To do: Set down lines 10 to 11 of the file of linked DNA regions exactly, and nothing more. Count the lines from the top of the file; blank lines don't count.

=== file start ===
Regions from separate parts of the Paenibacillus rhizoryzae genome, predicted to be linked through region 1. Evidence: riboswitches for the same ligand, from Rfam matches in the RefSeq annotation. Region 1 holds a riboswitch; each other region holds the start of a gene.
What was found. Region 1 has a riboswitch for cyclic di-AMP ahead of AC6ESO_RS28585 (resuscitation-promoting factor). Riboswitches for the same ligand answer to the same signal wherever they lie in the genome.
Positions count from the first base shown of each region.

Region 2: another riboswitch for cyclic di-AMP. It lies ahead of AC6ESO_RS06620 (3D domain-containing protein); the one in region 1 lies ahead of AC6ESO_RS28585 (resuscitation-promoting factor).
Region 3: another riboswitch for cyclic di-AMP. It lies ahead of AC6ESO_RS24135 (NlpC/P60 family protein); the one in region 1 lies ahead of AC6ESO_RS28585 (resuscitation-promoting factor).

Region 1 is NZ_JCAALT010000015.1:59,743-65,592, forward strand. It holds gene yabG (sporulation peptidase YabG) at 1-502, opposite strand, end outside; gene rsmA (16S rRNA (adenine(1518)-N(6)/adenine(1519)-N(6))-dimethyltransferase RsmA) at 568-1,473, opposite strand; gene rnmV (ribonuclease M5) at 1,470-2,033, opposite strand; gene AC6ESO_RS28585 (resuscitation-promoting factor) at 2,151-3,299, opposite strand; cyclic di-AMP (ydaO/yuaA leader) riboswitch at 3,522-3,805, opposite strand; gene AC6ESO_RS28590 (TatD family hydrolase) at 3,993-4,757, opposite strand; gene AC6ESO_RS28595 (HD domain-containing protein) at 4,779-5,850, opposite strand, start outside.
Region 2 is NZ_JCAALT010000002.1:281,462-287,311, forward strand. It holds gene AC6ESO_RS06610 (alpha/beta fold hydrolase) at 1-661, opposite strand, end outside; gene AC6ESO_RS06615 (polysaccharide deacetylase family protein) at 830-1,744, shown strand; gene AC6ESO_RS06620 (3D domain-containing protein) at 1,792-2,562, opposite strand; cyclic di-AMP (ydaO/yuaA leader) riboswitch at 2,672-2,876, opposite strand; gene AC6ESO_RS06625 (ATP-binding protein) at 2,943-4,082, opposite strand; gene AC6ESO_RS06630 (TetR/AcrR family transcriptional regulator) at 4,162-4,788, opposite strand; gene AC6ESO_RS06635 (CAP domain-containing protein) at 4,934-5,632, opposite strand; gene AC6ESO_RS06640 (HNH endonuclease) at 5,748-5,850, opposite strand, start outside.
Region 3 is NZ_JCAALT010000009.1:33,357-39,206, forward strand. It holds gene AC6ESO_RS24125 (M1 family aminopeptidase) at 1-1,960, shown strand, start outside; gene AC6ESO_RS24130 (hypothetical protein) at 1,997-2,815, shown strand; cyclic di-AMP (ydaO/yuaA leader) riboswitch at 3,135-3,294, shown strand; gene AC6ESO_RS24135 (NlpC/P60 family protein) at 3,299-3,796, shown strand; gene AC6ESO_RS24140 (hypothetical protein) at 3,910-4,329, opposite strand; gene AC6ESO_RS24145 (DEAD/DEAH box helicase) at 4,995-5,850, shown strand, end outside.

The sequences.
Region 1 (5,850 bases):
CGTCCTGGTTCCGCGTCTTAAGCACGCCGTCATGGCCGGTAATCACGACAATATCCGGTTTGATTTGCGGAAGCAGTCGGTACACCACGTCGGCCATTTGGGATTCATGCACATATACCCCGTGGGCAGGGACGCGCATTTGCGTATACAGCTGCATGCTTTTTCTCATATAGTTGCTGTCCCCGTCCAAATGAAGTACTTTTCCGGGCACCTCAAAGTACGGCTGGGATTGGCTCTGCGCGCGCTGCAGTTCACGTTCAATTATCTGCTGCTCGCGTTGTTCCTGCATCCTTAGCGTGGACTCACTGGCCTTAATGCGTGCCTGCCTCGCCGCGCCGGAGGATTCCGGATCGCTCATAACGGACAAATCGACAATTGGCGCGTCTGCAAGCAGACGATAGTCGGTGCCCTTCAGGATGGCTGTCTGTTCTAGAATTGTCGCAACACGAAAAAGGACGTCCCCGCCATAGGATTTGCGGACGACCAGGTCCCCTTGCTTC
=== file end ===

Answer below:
Region 1 (5,850 bases):
CGTCCTGGTTCCGCGTCTTAAGCACGCCGTCATGGCCGGTAATCACGACAATATCCGGTTTGATTTGCGGAAGCAGTCGGTACACCACGTCGGCCATTTGGGATTCATGCACATATACCCCGTGGGCAGGGACGCGCATTTGCGTATACAGCTGCATGCTTTTTCTCATATAGTTGCTGTCCCCGTCCAAATGAAGTACTTTTCCGGGCACCTCAAAGTACGGCTGGGATTGGCTCTGCGCGCGCTGCAGTTCACGTTCAATTATCTGCTGCTCGCGTTGTTCCTGCATCCTTAGCGTGGACTCACTGGCCTTAATGCGTGCCTGCCTCGCCGCGCCGGAGGATTCCGGATCGCTCATAACGGACAAATCGACAATTGGCGCGTCTGCAAGCAGACGATAGTCGGTGCCCTTCAGGATGGCTGTCTGTTCTAGAATTGTCGCAACACGAAAAAGGACGTCCCCGCCATAGGATTTGCGGACGACCAGGTCCCCTTGCTTC